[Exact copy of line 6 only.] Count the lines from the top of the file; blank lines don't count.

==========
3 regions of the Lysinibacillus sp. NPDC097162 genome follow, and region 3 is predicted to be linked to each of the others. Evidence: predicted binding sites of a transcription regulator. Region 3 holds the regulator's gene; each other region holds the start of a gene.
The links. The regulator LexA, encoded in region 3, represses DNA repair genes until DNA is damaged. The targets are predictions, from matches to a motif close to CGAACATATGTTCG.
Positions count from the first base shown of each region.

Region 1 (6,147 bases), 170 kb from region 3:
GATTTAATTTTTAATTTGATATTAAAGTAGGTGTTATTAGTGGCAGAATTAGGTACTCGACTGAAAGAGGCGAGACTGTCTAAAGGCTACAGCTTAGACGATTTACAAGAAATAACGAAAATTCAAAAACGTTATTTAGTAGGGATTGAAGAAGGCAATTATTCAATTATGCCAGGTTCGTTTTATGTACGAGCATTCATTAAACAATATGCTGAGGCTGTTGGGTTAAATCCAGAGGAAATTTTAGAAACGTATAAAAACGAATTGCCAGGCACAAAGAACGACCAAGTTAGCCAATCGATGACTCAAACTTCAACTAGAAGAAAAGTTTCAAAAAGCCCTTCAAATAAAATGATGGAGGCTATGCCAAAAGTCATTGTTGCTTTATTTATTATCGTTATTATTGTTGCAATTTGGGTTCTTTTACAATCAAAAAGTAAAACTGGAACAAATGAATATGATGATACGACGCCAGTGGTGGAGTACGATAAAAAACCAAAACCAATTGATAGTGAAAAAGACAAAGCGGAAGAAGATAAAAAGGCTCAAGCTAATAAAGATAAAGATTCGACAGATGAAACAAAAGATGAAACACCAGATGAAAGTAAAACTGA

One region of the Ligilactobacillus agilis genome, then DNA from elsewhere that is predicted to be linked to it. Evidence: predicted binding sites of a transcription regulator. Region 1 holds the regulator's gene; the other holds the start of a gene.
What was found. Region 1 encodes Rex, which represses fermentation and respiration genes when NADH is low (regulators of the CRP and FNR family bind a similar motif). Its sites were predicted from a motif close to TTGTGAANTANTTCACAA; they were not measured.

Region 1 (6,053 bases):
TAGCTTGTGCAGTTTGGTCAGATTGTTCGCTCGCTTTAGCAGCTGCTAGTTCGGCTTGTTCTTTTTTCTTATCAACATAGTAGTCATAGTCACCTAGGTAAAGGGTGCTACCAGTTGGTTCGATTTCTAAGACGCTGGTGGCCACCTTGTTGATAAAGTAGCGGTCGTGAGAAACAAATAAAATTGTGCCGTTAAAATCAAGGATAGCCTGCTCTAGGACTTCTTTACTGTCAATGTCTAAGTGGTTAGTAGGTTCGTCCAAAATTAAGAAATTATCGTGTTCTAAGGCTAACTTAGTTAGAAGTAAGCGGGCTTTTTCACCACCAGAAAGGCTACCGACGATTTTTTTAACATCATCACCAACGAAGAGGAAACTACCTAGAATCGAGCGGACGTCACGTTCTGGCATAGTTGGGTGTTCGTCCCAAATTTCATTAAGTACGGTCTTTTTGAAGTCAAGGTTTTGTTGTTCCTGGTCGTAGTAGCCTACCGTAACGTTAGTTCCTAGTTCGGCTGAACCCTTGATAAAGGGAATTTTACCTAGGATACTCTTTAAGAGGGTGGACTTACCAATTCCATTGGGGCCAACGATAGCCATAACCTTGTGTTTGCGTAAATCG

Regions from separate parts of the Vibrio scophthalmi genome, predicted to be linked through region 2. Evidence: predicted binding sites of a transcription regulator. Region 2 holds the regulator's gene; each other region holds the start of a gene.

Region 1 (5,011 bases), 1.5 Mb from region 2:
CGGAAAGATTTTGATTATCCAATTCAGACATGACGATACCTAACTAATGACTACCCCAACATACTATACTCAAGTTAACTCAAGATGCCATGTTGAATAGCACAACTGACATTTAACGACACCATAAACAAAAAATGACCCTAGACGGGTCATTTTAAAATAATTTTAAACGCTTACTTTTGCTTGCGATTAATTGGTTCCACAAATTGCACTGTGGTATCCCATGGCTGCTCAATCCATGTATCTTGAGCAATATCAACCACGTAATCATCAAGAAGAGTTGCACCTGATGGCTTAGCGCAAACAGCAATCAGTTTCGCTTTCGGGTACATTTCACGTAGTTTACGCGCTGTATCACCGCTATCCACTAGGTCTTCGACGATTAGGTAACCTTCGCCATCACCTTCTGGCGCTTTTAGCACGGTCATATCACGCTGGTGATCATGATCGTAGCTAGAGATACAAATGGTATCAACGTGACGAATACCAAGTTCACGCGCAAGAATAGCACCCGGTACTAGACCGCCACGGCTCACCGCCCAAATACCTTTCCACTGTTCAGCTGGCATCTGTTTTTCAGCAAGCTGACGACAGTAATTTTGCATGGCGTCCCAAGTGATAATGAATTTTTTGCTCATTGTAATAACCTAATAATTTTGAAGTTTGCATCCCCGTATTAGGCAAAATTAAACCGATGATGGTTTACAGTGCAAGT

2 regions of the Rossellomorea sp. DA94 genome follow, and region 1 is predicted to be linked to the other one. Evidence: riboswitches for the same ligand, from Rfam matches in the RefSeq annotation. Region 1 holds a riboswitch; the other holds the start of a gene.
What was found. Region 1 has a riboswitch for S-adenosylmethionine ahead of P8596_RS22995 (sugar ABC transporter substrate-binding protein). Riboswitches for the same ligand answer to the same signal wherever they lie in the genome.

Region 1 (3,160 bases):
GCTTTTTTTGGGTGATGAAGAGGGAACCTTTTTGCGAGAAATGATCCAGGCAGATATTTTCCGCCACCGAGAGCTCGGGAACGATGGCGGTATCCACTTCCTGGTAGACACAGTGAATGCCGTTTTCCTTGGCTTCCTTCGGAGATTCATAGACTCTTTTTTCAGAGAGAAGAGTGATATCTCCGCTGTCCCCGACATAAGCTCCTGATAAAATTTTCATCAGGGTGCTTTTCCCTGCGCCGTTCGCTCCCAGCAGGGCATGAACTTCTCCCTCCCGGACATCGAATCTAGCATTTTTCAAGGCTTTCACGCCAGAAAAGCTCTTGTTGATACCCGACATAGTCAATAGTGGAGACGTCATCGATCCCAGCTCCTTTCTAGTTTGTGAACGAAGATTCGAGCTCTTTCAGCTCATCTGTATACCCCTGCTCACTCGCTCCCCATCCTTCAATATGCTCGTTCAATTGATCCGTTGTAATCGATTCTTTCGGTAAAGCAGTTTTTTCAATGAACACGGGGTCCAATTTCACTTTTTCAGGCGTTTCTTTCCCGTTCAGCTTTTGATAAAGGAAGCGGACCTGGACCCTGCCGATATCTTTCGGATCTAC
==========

One region of the Ligilactobacillus agilis genome, then DNA from elsewhere that is predicted to be linked to it. Evidence: predicted binding sites of a transcription regulator. Region 1 holds the regulator's gene; the other holds the start of a gene.